On the likelihood of Condorcet's profiles
AbstractConsider a group of individuals who have to collectively choose an outcome from a finite set of feasible alternatives. A scoring or positional rule is an aggregation procedure where each voter awards a given number of points, wj, to the alternative she ranks in jth position in her preference ordering; The outcome chosen is then the alternative that receives the highest number of points. A Condorcet or majority winner is a candidate who obtains more votes than her opponents in any pairwise comparison. Condorcet  showed that all positional rules fail to satisfy the majority criterion. Furthermore, he supplied a famous example where all the positional rules select simultaneously the same winner while the majority rule picks another one. Let P* be the probability of such events in three-candidate elections. We apply the techniques of Merlin et al.  to evaluate P* for a large population under the Impartial Culture condition. With these assumptions, such a paradox occurs in 1.808% of the cases.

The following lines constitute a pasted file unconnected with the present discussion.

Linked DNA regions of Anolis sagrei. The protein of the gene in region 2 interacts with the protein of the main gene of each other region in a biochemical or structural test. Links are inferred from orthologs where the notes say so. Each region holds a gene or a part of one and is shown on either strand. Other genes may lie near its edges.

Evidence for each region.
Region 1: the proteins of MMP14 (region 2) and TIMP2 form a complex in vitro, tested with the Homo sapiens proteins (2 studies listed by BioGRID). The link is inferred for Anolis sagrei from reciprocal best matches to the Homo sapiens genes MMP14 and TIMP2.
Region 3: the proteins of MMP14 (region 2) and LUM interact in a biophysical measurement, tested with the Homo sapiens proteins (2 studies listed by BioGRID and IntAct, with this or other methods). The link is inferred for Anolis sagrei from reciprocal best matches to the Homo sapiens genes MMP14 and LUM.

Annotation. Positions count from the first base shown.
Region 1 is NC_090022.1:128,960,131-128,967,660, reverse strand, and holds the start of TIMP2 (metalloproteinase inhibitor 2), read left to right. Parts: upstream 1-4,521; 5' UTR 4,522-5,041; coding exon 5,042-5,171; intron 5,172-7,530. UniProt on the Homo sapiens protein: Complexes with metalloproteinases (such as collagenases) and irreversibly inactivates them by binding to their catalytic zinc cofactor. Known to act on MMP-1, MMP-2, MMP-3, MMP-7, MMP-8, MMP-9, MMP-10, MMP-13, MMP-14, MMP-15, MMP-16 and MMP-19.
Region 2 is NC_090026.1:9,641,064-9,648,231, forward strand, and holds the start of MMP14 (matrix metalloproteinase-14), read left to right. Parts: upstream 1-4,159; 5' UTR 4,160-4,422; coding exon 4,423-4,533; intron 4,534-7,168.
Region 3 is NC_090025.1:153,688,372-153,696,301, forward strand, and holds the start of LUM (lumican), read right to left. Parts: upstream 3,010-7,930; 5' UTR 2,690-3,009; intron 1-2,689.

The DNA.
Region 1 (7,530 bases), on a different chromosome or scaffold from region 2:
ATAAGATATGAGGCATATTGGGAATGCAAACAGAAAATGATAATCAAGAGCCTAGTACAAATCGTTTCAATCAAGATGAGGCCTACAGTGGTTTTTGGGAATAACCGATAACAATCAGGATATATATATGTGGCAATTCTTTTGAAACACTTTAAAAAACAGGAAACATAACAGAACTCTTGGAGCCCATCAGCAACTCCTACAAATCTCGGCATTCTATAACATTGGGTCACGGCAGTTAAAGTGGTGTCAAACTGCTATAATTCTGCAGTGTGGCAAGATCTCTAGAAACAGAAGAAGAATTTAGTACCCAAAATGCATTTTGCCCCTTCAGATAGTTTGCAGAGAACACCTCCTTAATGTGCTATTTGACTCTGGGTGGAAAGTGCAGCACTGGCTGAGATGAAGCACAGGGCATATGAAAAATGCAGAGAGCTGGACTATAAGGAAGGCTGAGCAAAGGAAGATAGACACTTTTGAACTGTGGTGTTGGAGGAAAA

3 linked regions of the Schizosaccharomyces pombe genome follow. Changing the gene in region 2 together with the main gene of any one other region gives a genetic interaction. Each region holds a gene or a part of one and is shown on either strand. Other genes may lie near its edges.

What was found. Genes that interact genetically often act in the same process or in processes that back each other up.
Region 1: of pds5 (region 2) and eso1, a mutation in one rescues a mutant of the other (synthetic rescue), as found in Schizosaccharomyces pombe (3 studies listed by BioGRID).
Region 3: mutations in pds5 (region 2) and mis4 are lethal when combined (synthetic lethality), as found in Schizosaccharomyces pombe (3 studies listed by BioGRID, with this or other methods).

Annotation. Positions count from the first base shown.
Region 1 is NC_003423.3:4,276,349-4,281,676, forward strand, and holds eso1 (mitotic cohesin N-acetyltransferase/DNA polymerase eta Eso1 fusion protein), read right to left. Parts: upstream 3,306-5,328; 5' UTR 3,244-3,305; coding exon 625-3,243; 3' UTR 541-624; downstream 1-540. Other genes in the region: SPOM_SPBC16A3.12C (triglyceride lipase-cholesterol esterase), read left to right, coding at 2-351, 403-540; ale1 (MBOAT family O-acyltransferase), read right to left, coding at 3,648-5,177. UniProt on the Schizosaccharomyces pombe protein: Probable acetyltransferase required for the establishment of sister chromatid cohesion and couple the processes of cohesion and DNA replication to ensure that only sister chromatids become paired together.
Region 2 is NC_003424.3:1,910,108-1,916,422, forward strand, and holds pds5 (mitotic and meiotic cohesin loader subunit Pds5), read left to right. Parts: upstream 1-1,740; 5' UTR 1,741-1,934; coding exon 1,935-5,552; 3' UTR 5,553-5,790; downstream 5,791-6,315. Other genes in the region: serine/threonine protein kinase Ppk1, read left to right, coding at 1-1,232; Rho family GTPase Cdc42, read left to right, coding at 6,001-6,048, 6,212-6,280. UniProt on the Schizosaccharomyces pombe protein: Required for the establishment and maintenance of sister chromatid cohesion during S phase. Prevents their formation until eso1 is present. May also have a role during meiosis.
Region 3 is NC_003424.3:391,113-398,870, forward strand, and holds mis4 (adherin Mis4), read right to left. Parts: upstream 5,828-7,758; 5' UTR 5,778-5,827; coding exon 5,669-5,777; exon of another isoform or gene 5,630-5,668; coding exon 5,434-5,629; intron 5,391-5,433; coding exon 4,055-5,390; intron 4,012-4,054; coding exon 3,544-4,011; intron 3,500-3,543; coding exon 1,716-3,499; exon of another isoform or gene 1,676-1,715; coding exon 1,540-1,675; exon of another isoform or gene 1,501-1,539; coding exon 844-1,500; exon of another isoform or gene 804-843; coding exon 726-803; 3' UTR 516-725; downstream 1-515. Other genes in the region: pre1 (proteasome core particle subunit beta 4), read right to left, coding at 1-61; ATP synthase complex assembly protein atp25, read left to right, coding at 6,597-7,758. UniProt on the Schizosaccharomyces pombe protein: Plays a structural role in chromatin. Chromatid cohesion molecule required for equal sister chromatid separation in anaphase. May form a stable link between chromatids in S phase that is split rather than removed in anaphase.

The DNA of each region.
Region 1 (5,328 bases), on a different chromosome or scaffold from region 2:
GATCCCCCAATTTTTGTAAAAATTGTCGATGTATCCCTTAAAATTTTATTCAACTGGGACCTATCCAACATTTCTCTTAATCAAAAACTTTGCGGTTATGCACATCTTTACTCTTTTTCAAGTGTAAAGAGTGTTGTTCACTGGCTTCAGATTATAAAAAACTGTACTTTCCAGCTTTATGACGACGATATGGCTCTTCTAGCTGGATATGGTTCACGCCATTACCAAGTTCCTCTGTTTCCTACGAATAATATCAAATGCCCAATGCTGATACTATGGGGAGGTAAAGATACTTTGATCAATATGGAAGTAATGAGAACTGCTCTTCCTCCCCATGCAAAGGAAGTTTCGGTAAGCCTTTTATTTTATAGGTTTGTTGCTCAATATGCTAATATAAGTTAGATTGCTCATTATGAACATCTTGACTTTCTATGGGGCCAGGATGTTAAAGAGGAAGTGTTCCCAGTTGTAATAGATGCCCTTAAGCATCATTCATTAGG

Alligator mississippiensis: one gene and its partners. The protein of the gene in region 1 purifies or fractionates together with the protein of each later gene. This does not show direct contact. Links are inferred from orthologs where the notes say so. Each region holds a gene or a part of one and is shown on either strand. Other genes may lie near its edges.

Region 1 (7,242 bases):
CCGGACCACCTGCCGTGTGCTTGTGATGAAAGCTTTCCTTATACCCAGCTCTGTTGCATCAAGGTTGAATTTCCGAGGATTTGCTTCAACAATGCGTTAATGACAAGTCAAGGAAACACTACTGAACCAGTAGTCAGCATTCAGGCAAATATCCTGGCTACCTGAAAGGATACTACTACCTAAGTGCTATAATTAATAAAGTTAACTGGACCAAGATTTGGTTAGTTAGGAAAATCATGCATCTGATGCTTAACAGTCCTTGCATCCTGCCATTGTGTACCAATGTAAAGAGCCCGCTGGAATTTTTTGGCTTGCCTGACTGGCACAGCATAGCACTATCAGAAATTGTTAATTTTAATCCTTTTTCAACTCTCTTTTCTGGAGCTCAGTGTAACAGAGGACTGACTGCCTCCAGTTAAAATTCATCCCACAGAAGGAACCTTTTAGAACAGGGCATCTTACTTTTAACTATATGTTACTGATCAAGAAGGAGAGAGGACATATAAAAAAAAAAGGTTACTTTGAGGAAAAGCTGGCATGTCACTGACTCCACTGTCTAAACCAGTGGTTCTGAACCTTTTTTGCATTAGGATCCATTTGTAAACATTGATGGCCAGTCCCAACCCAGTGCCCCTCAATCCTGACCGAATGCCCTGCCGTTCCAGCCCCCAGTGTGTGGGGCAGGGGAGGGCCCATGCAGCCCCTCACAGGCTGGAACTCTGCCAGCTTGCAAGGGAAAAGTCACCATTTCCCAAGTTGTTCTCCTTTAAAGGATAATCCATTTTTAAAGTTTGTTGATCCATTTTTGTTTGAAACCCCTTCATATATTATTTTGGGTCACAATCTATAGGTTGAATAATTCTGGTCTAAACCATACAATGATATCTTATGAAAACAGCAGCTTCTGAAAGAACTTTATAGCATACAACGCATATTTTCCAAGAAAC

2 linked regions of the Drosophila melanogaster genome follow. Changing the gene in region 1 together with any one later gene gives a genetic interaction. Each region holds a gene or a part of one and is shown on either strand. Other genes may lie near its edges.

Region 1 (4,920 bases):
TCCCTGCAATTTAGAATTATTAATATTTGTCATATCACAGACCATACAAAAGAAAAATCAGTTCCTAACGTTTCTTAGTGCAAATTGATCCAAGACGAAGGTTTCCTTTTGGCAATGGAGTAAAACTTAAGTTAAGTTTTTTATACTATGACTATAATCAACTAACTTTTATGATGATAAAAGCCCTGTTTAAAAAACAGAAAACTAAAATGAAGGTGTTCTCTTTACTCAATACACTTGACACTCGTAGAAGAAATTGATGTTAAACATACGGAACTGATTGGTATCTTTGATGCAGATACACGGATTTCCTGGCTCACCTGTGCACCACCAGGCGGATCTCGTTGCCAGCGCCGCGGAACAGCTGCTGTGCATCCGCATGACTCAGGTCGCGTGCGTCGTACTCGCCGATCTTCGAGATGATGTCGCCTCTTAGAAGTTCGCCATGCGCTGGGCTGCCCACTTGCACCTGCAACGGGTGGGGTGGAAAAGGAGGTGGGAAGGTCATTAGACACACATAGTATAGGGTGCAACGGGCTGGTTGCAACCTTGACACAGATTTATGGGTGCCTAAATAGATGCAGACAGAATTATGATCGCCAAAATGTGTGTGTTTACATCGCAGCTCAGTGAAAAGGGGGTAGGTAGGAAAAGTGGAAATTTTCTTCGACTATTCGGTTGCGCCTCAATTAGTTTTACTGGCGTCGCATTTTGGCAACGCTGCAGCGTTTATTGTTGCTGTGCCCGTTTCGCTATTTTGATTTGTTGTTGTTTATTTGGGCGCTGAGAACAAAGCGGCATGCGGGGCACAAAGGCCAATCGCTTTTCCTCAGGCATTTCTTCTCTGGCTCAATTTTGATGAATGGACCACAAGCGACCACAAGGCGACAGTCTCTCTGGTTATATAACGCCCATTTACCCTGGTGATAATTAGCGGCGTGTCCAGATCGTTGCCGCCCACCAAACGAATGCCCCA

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Bibliographic InfoArticle provided by Springer in its journal Social Choice and Welfare.
Volume (Year): 19 (2002)
Issue (Month): 1 ()
Note: Received: 30 April 1999/Accepted: 14 September 2000
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- Mostapha Diss & Vincent Merlin, 2010.
"On the stability of a triplet of scoring rules,"
Theory and Decision,
Springer, vol. 69(2), pages 289-316, August.
- William v. Gehrlein & Dominique Lepelley, 2009. "A note on Condorcet's other paradox," Economics Bulletin, AccessEcon, vol. 29(3), pages 2000-2007.
- Eyal Baharad & Shmuel Nitzan, 2011.
"Condorcet vs. Borda in light of a dual majoritarian approach,"
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- Eyal Baharad & Shmuel Nitzan, 2010. "Condorcet vs. Borda in Light of a Dual Majoritarian Approach," Working Papers 2010-07, Department of Economics, Bar-Ilan University.
- Merlin, Vincent & Valognes, Fabrice, 2004. "The impact of indifferent voters on the likelihood of some voting paradoxes," Mathematical Social Sciences, Elsevier, vol. 48(3), pages 343-361, November.
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